MENDOTA HEIGHTS, Minn. (CNS) — Alonna Mertz prayed in front of abortion clinics as a teenager in Michigan, driven by her well-formed, pro-life conviction.
Then, in 2017 as a young adult, she went to such a clinic in Minneapolis for a different and unexpected reason: She was pregnant.
Dating a man whose values didn’t align with hers, she found herself alone and feeling scared about the new life inside her body.
“At that point, there was enough distance between me and God that I wasn’t listening to the Holy Spirit,” said Mertz, 27. “I was terrified, and I made an appointment for an abortion.”
Like so many other women who discover unplanned pregnancies, Mertz struggled with a torrent of tortured emotions when a home pregnancy test confirmed what she had sensed was true.
“I wept,” she said of seeing the positive result. “I felt so sorry for my baby. It (her life) wasn’t a white picket fence. It wasn’t a mother and father who loved each other. It was broken and it was hard. And, this is what my child was going to meet. And, I just couldn’t bear that reality.”
She was well aware of the “big disconnect” between what she had grown up believing and what she now wanted to do. A Catholic, she had served for a year and a half with NET Ministries in West St. Paul, and even had volunteered with a pro-life pregnancy resource center in the Twin Cities after moving to Minnesota from Michigan in 2015. Still, she pressed on and went to the abortion clinic.
Finding the atmosphere there “sterile and cold,” she got as far as the ultrasound room, where she would find out how far along she was in her pregnancy.
Though she knew abortion was wrong, she was consumed by one thought concerning the alternative of carrying her baby to term: “I can’t do this.”
Only a technical glitch that she cannot explain and a baby’s cry at that clinic kept her from getting an abortion. She left the clinic that day without carrying through with her plan, and instead gave birth to fraternal twin girls, Eve and Lilly, Feb. 2, 2018, by cesarean section.
It is a struggle, she admits, but there is joy every day, plus help from what she calls a “village” of friends and family members. They include a Catholic family in Mendota Heights with whom she now lives.
Mertz, who belongs to St. Bernard in St. Paul, recently recalled her journey from being abortion-minded to being child-focused.
When Mertz found out she was pregnant in June 2017, she told no one at first, not even her boyfriend. She went to the clinic alone for the procedure.
While sitting in the waiting room, she heard a baby’s cry — a noise that changed everything.
“It was just a split second, but it was such a distinct cry, from the back (of the clinic),” she said. “I looked and I could see other women had heard it, too, because everyone else looked to the back room.”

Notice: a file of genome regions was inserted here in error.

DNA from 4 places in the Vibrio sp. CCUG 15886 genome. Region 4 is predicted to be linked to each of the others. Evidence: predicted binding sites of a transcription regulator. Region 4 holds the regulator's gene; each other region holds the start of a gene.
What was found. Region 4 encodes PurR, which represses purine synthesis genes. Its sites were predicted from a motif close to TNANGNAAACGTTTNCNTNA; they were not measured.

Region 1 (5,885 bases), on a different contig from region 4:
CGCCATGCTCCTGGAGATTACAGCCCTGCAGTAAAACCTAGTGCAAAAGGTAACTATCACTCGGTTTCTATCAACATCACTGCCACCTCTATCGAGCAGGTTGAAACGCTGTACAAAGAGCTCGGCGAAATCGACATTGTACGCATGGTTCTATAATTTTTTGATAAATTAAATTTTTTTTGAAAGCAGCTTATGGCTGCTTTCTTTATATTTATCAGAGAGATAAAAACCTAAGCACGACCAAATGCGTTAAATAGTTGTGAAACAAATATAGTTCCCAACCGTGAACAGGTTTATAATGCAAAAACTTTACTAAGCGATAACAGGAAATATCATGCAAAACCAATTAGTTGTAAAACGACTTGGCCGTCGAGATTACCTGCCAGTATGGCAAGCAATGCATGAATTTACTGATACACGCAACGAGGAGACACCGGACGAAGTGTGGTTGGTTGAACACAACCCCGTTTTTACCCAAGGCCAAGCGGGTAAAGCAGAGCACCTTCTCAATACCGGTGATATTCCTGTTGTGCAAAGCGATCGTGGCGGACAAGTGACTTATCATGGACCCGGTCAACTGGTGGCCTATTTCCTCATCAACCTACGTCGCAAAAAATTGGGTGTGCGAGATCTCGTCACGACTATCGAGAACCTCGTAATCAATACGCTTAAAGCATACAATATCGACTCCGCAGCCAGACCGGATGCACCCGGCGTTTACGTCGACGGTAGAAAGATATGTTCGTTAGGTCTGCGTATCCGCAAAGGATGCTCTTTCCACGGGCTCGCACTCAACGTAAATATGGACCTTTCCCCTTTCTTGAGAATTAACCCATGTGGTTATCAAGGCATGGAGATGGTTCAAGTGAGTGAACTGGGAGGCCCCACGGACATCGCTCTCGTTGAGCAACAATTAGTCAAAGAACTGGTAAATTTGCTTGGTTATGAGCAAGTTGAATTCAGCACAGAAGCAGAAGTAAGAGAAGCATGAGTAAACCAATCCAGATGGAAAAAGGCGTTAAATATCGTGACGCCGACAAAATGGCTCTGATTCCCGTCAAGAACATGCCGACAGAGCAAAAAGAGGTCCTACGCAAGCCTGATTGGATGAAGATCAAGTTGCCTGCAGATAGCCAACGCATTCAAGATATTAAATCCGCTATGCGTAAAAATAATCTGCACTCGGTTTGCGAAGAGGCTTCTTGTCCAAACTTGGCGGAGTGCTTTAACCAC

The infant’s wail triggered a thought in her mind: “This is a baby, Alonna,” she said. “You know this is a baby.”
Eventually, she was called in for an ultrasound to confirm the pregnancy and determine how far along she was. But, the technician could find nothing — no image, no heartbeat. Mertz was instructed to schedule an appointment to try the test again.
No way, Mertz decided. After a reaction of “just relief,” she went to the parking lot, cried for 20 minutes and looked up a pro-life center where she had volunteered — Woodbury Options for Women Pregnancy Resource Center.
She went there a week later and got an ultrasound during the first visit. This time, there was “an immediate heartbeat, just so loud,” Mertz said. Believing there was “no biological reason” for this heartbeat to be absent from the ultrasound at the abortion clinic just one week earlier, she sensed divine intervention.
“It was a miracle,” she said. “These little girls were wanted and willed and protected, even from me. So, I knew this was special.”
She was yet to learn how special this pregnancy was. At that first appointment in Woodbury, she thought she was having just one baby. But, she was sent to another clinic for a follow-up exam because of abdominal pain. There she was told she was having twins.
It was time to start telling people and seeking help, including a friend she had met a few years earlier, Theresa Evans.
Eventually, Mertz did tell her boyfriend, and they came back together for a year after the girls were born.
But, it didn’t work out, and she turned to Evans and her family for help. Theresa’s parents, Robley and Joan Evans of St. Joseph in West St. Paul, quickly and eagerly offered to let her stay in their Mendota Heights home.
She has her own apartment in the basement, and an informal lease agreement that is up for renewal every six months. So far, the arrangement has worked well for both sides, partly due to the pro-life convictions of the Evans family.
“We have a sign in our yard that says, ‘Choose life,'” said Joan, 60. “You can consider yourself pro-life, but when something like this happens, it challenges you.”
With all of their six children grown and most of them out of the house, Joan and Robley had room for a tenant. Theresa also lives there, and she likes being close to Mertz and her daughters. Eve is her goddaughter.
Meanwhile, Mertz, who is studying to become an MRI technician, is sharing her story publicly, including how she strayed from her Catholic faith, became pregnant and abortion-minded, and eventually returned to the church.
She hopes she will have the chance to encounter a woman in an unplanned pregnancy. She wants to say to her what she now knows after bringing twin girls into the world and raising them over the past two years: “You are not alone, and you can do this.”